Sharing a first hand account of Bullying by High School student Arunima herself.
We’ve grown up watching mean bullies on screen, from Cartoon Network to mainstream Hollywood and primetime TV. Their characters are undeniably entertaining, be it Johnny Lawrence from The Karate Kid, Regina George in Mean Girls, or Ben Affleck’s Fred O’Bannion in Dazed and Confused. Heck, we even have a great example closer to home — Kareena Kapoor’s Poo from Kabhi Khushi Kabhi Gham.
But how much of the bully trope is exaggeration and how much is true reflection?
Let’s Talk Numbers
Believe it or not, bullying is extremely prevalent in Indian schools, and unfortunately goes unaddressed most of the time.
According to a survey conducted by the Indian Journal of Paediatrics, 31.4% out of 500 children reported being bullied. Unfortunately, only 24% of them shared their grief with their parents.
We’re not just talking about physical bullying here — verbal, emotional and cyber-bullying are just as harmful. While only 16% of students from the IJP survey reported physical harm, a much higher number admitted to being teased, called names, and feeling threatened and isolated.
Let’s Talk Impact
In theory, I’m sure we all agree that being bullied — especially in your formative years — can do some serious damage. Because unlike Lindsay Lohan’s Mean Girls character, you don’t get to make amends with your Regina George and move on with your life. For us real humans, coping with the after-effects of bullying can be a real, life-long struggle.
What does the struggle look like?
Let me take you through my personal experience with bullying.
Welcome To High School
It was the 5th of April
I didn’t know what I was getting into
They said, “You’re gonna miss it when it ends. You’re always gonna remember it”
But I’m gonna tell you the truth
Welcome to High School
Where everything feels like a carnival at first
First week, first class, first look of disgust
Shot by the prettiest girl in class
She looked at me like my existence polluted her vision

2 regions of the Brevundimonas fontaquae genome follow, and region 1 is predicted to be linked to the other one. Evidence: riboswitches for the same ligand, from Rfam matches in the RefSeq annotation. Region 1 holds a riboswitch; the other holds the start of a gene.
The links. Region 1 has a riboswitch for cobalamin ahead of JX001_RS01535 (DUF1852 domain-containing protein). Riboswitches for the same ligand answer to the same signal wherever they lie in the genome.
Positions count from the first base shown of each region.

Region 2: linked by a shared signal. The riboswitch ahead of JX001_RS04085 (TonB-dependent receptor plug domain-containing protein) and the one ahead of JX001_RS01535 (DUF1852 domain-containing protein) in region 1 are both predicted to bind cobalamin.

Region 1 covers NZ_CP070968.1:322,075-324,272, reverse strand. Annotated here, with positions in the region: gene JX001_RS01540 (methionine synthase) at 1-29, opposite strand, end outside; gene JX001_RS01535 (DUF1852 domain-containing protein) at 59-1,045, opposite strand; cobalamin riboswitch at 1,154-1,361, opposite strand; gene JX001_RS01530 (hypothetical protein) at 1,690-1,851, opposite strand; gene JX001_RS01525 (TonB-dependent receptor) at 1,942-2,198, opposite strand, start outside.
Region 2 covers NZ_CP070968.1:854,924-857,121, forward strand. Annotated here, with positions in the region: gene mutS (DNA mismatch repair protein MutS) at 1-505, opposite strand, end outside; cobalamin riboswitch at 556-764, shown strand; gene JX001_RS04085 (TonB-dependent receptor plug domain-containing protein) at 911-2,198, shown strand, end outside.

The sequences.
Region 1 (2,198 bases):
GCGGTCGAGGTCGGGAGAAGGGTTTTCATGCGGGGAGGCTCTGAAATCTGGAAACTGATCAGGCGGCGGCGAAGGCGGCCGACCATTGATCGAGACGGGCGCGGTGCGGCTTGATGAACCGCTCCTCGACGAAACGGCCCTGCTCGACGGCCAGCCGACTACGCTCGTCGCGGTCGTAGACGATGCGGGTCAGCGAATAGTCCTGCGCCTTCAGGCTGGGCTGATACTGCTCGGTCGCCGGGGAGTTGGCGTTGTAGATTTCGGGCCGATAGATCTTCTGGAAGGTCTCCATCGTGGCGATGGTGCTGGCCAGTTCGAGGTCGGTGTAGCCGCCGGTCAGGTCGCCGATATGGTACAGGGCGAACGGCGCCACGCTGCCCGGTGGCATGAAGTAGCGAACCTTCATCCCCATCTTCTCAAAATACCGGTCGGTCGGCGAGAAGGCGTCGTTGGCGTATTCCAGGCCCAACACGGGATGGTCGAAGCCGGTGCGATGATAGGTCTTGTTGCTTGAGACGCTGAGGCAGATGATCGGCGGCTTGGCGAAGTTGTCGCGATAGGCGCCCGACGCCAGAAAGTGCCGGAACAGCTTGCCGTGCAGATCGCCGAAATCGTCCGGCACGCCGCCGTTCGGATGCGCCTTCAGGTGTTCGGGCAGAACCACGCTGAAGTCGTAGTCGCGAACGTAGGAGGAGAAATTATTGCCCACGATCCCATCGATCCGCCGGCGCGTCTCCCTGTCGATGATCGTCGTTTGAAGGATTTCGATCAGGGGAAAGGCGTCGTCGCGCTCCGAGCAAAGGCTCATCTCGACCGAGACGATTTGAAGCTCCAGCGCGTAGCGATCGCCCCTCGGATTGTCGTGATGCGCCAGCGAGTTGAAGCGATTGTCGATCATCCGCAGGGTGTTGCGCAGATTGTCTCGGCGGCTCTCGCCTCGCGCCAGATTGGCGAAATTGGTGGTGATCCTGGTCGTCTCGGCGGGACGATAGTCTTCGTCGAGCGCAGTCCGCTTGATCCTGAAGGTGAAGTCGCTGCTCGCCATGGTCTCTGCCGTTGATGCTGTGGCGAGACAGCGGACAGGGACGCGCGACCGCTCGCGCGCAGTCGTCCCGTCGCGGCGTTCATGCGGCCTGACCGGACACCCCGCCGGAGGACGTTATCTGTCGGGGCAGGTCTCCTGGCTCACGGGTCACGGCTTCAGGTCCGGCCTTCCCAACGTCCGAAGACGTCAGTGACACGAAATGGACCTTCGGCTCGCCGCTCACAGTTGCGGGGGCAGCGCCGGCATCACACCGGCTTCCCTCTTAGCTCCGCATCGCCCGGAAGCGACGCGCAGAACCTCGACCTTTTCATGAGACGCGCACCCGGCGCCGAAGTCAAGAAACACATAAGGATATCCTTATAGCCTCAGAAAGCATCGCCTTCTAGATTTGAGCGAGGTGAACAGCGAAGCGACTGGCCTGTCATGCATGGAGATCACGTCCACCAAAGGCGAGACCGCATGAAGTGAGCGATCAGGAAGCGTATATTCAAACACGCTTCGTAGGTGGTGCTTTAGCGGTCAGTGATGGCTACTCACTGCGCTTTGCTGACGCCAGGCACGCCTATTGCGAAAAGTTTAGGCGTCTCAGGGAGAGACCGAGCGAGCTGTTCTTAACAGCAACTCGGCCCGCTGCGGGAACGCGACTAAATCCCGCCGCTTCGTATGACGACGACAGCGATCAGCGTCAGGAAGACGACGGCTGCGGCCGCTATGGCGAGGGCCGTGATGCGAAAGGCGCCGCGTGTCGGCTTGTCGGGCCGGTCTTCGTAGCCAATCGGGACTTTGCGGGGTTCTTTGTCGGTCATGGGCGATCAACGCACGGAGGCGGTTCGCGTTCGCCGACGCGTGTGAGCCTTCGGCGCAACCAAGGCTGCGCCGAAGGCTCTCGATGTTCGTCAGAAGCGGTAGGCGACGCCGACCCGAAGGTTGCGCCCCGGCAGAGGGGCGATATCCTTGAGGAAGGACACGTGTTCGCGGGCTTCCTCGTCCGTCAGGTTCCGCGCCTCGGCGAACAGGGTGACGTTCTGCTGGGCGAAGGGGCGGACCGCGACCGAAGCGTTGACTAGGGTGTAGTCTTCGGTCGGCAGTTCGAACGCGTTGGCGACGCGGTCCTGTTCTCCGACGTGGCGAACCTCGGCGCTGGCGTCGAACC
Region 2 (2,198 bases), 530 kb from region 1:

My face repulsed her, and
The stretch marks on my legs made her cringe
So, I smiled at her out of embarrassment
And guilt that I couldn’t comprehend
Welcome to the real life party of Regina George
Where the entire class was driven to please her
But oh, on Wednesdays we didn’t wear pink
Instead, everyday she wore condescension as her backpack
And I wore apprehension as a cape
Week two, there were two of them
Two minds that worked as one
Two hands that reached out from the desk behind me
“We like your hair”
I smiled, confused.
Welcome to the class for no weak where hush hush, the whisper I could hear
They liked the idea of something
Something I couldn’t fathom
Giggle, gasp “Yes!” I overheard
And so that pair of hands, five minutes later
Gave me a lock of my own hair
And a pair of scissors
Week three, now there were three; a boy this time
He sat next to me and I saw a friend in him
He asked me about the new backpack I’d bought,
“Why is he even interested?”
And so the three of them together
Picked that bag up and took it away
I later found it in a urinal,
on the third floor boys’ toilet
Welcome to the room for no weak
Where week after week you try to recollect the pieces
Of your broken self esteem
Week four, I realised I had four years more,
But I wasn’t ready to take four minutes of this anymore
And so I taught myself four important words
“I’m not their expectation”
Welcome to the lost circus
Where the clowns and the acrobats go all out steal the crowd
But you being the lion, you stand out
Resilient, I feel like I destroyed my own catastrophe
I destroyed the spiteful actions you threw at me
High school, I’m never gonna miss it
But I’m always going to remember it
Let’s Talk Change
There are two parts to tackling the bullying problem.
The first is attitudinal. We need to accept that bullying is a serious problem, and not just a part of growing up.
The other is actionable.
If you’re being bullied: don’t be afraid to speak to an authority figure — your parents, teachers or school counsellor about it. Trust me, you are not alone. Reach out to your friends and family for support.
If you’re guilty of bullying: it’s never too late to start being empathetic. Know when you are hurting someone with your words or actions, and try to put yourself in their shoes.
If you’re a bystander: know that your voice can actually help save someone from being bullied. Whether you are the parent, teacher, family member, friend, peer or even a stranger to either party, you have a responsibility to speak up.
Let’s make a pact to be more compassionate, shall we?
By Arunima taken from The Timeliners.